OriginalsprogEngelsk
Titel22ND INNOVATION & PRODUCT DEVELOPMENT MANAGEMENT CONFERENCE : Improving Competitiveness with Innovation and Product Development
Antal sider17
Publikationsdatojun. 2015
StatusUdgivet - jun. 2015
Begivenhed22nd Innovation & Product Development Management Conference - Copenhagen, Danmark
Varighed: 14 jun. 201516 jun. 2015

Konference

Konference22nd Innovation & Product Development Management Conference
LandDanmark
ByCopenhagen
Periode14/06/201516/06/2015
NavnEuropean Institute for Advanced Studies in Management Conference Proceedings Series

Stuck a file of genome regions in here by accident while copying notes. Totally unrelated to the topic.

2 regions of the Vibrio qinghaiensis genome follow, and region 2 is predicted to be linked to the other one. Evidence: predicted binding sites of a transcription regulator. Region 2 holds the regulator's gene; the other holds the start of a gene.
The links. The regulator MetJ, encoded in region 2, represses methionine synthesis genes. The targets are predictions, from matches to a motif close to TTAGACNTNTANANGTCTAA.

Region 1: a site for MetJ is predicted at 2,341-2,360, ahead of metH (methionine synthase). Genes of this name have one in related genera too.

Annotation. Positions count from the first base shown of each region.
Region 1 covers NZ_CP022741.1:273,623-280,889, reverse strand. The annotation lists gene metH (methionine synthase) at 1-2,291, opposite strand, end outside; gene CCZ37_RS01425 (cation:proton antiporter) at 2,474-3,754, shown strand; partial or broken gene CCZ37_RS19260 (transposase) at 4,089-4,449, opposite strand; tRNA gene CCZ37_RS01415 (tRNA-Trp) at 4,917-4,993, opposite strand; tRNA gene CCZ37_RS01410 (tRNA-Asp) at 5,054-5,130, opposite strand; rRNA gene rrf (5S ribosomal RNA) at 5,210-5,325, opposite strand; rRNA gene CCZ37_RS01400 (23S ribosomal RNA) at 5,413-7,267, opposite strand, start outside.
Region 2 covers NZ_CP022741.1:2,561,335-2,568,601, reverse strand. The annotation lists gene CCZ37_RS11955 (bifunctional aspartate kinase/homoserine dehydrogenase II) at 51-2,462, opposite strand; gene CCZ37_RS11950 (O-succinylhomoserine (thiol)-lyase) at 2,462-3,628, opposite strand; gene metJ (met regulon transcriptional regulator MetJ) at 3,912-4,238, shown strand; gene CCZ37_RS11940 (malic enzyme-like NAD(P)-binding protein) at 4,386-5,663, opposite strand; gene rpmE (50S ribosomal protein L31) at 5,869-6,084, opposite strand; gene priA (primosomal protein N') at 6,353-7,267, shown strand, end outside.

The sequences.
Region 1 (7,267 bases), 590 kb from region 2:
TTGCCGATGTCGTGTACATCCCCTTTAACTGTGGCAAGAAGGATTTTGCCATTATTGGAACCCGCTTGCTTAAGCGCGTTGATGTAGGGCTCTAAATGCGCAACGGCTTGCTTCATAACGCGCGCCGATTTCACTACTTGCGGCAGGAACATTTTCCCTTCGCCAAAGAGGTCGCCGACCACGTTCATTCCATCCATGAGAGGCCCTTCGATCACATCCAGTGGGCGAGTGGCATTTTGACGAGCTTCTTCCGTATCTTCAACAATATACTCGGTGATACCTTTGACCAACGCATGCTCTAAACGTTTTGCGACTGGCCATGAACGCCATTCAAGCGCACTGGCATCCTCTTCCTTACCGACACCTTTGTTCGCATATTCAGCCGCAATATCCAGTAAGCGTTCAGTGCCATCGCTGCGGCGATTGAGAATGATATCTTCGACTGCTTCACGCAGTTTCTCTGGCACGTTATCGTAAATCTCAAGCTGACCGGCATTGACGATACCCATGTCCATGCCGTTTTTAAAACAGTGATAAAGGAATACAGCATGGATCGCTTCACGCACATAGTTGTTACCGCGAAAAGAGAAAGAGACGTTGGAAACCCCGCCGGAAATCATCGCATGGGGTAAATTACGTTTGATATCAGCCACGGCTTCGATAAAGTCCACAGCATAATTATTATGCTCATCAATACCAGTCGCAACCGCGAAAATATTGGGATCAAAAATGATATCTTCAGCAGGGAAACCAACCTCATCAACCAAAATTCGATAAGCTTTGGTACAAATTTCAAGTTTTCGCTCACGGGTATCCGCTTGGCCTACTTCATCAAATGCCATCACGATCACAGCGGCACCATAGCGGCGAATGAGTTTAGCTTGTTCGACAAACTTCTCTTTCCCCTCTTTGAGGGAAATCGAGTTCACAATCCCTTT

ISSN1998-7374

Citer dette

Boer, H. E. E., & Persson, M. (2015). Contrasting platform thinking and product modularization: A survey of Swedish development practices. I 22ND INNOVATION & PRODUCT DEVELOPMENT MANAGEMENT CONFERENCE: Improving Competitiveness with Innovation and Product Development European Institute for Advanced Studies in Management Conference Proceedings Series
Boer, Henrike Engele Elisabeth ; Persson, Magnus . / Contrasting platform thinking and product modularization : A survey of Swedish development practices. 22ND INNOVATION & PRODUCT DEVELOPMENT MANAGEMENT CONFERENCE: Improving Competitiveness with Innovation and Product Development. 2015. (European Institute for Advanced Studies in Management Conference Proceedings Series).
@inproceedings{93bf8e35a8564eba8fe5357d529bcbcc,
title = "Contrasting platform thinking and product modularization: A survey of Swedish development practices",